Jamie Alexandre, Foundation for Learning Equality
Richard Tibbles, Foundation for Learning Equality
Ben Cipollini, Foundation for Learning Equality
Elizabeth Vu, Foundation for Learning Equality
Dylan Barth, Foundation for Learning Equality
Guan Wang, Foundation for Learning Equality
KA Lite: Taking Khan Academy Offline
We’re currently experiencing an “online learning revolution”, which is opening up educational opportunities to many who never before had access — but what about the 65% of the world that doesn’t have internet? KA Lite is a lightweight software platform for serving and sharing Khan Academy’s educational materials within offline or isolated communities. It operates as a web-based platform, with users (students, teachers, administrators) interacting with the system through a browser, but with the server software running entirely on a locally networked computer, or directly on the user’s computer. KA Lite is made possible by the confluence of open-licensed educational materials, such as Khan Academy’s Creative Commons videos and exercises, and low-cost computing devices, such as Android tablets and the Raspberry Pi.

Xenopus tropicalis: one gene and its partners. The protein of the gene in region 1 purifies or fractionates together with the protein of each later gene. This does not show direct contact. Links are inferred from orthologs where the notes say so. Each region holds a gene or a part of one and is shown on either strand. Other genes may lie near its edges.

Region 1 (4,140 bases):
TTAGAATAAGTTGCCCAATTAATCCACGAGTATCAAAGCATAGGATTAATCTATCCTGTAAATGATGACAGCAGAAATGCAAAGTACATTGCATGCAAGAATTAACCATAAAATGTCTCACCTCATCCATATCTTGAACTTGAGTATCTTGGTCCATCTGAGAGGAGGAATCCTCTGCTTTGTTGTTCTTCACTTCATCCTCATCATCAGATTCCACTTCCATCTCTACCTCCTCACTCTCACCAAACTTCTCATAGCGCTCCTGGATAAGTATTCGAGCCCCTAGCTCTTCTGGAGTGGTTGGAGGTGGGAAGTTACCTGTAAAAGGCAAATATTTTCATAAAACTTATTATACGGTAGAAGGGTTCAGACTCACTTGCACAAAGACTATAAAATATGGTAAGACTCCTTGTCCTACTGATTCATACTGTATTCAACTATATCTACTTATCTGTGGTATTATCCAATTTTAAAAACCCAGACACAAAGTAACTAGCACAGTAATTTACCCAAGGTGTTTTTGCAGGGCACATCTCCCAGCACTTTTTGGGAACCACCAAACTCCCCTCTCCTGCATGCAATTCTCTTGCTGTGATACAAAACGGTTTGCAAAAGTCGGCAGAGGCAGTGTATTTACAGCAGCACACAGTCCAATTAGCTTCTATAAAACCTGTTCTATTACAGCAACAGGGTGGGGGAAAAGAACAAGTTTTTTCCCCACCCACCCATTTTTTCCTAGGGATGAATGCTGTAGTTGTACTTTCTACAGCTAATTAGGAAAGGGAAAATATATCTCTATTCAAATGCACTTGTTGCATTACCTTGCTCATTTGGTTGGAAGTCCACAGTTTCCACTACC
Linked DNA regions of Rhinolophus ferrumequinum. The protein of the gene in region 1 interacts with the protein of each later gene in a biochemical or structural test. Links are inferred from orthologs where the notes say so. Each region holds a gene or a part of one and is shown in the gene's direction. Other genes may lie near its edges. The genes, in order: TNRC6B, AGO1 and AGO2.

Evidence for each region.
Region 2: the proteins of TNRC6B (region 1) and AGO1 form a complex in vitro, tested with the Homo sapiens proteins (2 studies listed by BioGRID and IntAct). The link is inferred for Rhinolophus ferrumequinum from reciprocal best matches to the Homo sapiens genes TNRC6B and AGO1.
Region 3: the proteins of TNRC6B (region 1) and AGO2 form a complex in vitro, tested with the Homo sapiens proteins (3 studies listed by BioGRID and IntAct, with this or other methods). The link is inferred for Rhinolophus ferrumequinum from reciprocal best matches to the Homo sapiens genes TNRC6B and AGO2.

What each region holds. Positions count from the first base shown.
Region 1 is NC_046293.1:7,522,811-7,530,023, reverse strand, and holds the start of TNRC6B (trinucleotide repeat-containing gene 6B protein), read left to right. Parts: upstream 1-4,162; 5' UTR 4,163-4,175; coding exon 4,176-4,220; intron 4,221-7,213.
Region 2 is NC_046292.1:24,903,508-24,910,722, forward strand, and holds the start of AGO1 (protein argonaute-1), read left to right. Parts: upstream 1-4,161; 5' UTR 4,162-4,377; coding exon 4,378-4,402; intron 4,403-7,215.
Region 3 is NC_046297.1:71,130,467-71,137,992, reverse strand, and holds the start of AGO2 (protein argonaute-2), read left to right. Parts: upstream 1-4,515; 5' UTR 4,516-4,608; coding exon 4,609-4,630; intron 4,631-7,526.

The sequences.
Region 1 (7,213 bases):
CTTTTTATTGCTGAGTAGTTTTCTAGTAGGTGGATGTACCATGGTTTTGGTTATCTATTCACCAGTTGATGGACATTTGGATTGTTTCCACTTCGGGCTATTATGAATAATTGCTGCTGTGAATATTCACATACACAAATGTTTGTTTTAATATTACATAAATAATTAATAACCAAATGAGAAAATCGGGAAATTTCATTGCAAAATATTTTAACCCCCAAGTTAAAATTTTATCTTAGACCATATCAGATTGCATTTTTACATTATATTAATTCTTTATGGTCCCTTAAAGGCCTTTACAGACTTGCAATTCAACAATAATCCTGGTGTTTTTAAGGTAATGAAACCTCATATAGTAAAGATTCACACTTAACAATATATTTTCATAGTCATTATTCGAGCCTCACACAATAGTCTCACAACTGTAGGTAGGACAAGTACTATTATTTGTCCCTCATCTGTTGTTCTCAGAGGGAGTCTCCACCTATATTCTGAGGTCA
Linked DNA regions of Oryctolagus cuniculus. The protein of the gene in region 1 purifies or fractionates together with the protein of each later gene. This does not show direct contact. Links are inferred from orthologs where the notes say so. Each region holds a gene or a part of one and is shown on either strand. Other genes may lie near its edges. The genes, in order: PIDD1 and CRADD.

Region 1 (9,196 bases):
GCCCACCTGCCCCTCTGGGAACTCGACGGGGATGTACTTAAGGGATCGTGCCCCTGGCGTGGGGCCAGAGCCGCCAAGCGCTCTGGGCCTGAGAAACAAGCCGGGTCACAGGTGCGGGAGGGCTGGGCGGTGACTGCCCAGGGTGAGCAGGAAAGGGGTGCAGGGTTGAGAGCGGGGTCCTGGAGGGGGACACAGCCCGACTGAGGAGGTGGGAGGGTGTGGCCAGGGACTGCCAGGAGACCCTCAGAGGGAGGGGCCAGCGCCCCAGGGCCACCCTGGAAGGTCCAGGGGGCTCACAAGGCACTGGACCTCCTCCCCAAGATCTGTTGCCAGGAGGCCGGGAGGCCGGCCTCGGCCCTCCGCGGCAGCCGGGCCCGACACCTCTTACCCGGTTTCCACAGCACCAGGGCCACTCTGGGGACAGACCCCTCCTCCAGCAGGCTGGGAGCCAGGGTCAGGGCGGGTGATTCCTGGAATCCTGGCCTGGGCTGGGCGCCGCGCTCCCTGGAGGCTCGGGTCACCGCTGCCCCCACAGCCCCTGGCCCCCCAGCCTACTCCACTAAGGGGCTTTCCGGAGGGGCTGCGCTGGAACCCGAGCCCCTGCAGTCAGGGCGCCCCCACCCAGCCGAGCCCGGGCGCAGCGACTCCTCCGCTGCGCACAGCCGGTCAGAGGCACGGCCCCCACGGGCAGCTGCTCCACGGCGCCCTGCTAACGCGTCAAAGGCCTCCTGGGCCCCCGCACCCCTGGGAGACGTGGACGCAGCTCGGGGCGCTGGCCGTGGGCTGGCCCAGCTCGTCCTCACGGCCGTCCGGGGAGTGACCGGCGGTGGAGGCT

The users of KA Lite vary widely in age and background, from a 38 year old prisoner in Washington State who is returning to his basic math education to build his confidence and skills, to teachers and community members in Cameroon who started visiting an orphanage where KA Lite is installed, to learn and practice alongside the kids. KA Lite has become an enabler for cross-generational as well as peer-mentoring, and is re-invigorating teacher-centered classrooms through activity-based and social learning experiences. It is currently being used in over 70 countries around the world.
Beyond KA Lite, we are planning a system that will enable local teachers to author their own open content that can be shared back with their local community, and eventually with the global community. Enabling a latent pool of global talent to contribute to the Open Educational Resource movement will help fill in the linguistic, cultural, and curricular content gaps that currently exist in Western-dominated OER repositories, and will allow communities the opportunity to be not just consumers, but empowered creators of content, bringing their voices into the global dialogue.
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